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FG releases N386m to fight coronavirus

The federal government has released N386m to forestall unforeseen outbreak of the deadly COVID-19 virus, hitherto known as coronavirus.

The Nigeria Centre for Disease Control (NCDC) received a sum of N315m while N71m was released to the port health services division of the ministry for improved surveillance at the ports of entry.

Permanent Secretary of the Federal Ministry of Health, Mr. Abdullahi Mashi, disclosed these on Friday during a media parley in Abuja.

According to him: “Intervention requests were made to the Presidency and because of the level of emergency, the Ministry of Finance consented to the request. I can confirm to you that N71m was released to the port health services division of the ministry. Also, NCDC have been given N315m. Another request is still in the pipeline”.

The Minister of Health, Dr. Osagie Ehanire, submitted a memo to the Presidency about two weeks ago requesting for N620m to strengthen preparedness and interventions for proactive measures to prevent the importation of the coronavirus virus to the country.

The Minister of State for Health, Dr. Adeleke Mamora, told reporters: “The COVID-19, which is a serious public health emergency of international concern, has a total number of confirmed cases globally of 75,748, with 2,129 deaths.

“Eight deaths are outside China – three in Japan, one in France, one in Philippines, two in Iran, one in Korea. The case fatality ratio (CFR) is 2.4 percent”.

Concerning the confirmed case of coronavirus in Egypt, the Minister said: “We know that a case was discovered in Egypt, which was the first in Africa and the patient is a foreigner.

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“It raised an alarm and we know that coronavirus is known for high index of suspicion, based on travel history when you don’t have case definition apparent in the patient.

“I’m not saying the case in Egypt was false positive or false negative but we will need authorities to give us relevant and information. All we know is that we were told that one case was discovered and was asymptomatic as at the time the test was carried out just based on the travel history. It came out positive then, and then, along the line, it was tested and was negative. I am sure the NCDC will be working to get the accurate information.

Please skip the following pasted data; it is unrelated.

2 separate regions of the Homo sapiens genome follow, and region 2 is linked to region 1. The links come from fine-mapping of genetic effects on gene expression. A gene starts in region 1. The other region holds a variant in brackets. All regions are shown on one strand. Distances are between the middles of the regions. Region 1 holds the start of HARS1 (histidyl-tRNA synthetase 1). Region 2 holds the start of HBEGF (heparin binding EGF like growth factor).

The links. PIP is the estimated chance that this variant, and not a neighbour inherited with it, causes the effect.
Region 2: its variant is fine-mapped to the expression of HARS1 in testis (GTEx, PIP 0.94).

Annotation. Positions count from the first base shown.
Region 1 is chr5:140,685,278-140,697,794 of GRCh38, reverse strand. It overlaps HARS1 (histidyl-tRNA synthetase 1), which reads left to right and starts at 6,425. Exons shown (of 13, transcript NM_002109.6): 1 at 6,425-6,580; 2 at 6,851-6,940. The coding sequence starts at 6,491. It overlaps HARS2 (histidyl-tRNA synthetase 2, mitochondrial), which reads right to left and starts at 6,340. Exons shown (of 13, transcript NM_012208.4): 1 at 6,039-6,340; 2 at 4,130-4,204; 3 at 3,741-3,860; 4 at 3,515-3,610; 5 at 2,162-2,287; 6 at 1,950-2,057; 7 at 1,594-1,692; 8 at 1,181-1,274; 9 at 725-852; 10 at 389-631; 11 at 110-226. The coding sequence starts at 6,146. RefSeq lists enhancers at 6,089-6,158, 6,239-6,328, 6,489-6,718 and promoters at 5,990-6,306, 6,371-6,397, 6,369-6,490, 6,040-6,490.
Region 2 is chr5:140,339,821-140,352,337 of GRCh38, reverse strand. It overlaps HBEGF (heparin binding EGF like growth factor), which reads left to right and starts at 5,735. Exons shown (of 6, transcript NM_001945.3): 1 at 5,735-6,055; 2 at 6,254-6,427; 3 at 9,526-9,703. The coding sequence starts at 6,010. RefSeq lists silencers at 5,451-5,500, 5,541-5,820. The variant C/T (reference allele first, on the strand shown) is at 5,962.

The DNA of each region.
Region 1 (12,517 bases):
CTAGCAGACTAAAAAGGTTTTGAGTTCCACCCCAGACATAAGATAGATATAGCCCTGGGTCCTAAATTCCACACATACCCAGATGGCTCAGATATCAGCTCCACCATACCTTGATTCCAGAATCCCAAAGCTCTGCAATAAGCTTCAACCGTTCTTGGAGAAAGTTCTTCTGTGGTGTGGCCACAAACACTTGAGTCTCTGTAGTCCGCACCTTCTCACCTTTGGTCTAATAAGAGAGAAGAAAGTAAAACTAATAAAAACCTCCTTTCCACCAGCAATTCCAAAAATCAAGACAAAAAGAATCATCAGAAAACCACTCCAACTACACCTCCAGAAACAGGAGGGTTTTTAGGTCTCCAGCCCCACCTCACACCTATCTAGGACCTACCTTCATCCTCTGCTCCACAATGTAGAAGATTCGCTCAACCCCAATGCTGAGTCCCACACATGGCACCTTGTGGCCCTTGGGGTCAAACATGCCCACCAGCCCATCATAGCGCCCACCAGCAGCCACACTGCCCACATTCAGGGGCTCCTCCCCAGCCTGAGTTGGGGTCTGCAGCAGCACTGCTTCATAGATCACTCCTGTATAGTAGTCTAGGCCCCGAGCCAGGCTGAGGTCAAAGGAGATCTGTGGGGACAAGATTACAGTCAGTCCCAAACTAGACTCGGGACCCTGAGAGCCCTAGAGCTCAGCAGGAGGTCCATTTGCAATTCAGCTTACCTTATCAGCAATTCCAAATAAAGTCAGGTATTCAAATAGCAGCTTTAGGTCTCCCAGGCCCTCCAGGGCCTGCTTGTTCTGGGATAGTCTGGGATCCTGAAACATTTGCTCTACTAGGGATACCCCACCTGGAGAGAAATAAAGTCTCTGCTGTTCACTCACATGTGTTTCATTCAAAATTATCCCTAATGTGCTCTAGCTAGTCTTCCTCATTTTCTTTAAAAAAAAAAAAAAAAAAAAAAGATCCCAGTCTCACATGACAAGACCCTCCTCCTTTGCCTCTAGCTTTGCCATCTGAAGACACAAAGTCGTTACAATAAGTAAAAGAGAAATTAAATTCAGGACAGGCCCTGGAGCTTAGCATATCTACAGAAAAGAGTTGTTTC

“As at now, there hasn’t been any other report or confirmed case in the whole of Africa, and Nigeria in particular, don’t have any case. Clinicians are being trained in the management of cases.

“Nigeria is developing a stockpile of medical supplies to be used in the event of any outbreak. Our capacity for testing in Nigeria has been enhanced as we have three laboratories currently – National Reference Laboratory in Abuja, Lagos State University Teaching Hospital, Irrua Specialist Teaching Hospital in Edo state”.

Concerning latest report on Lassa fever, Mamora, said: “Between the 1st of January and 16th of February, we have had 586 confirmed cases and 103 deaths from 26 states.

“Edo state has the highest burden of confirmed cases of Lassa fever at 35 percent, followed by Ondo at 32 percent, and Ebonyi at 6 percent. The case fatality rate (CFR) is 17.6 percent.

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“There are five laboratories with capacity to test for Lassa fever within 24 hours’ turnaround time. We encourage our people to maintain good environmental and person hygiene.

“We are also aware of the case of unidentified killer disease in Benue. So far, what we have established is that it is more likely to be due to poisoning as a result of harmful practice of pouring Gamalin into a body of water with the view to killing fish, and people now eat the same fish.

“There is also the issue of the presence of high gathering of lead; so lead poisoning is also suspected as one of the factors in that outbreak in Benue. Also, samples have been taken and are undergoing analysis through NAFDAC and other labs”.

He advised that people should boil water before drinking and stop fetching water from places that have been established to be potential sources of the poisoning.

On reports that chloroquine is the preferred treatment for the COVID-19, a representative of the NCDC, said: “For chloroquine, it is still work in progress as a lot of research is going on.

“In China, they are having preliminary phased clinical trials using chloroquine and hydroxyl-chloroquine. They have enrolled about one hundred patients, and have administered chloroquine to them. It was found that the chloroquine-phosphate was superior to the controlled treatment in inhibiting the interpretation of the pneumonia that the patient had and improving lung imaging.

“By the time they did X-ray, they discovered that those on chloroquine had better lung imaging with findings than those on the controlled therapy, and that there was promotion of the virus negative conversion rate. These are still early findings that needs to be validated with more trials before we can say chloroquine is the treatment of choice. There are other treatment regimens that are being considered”.

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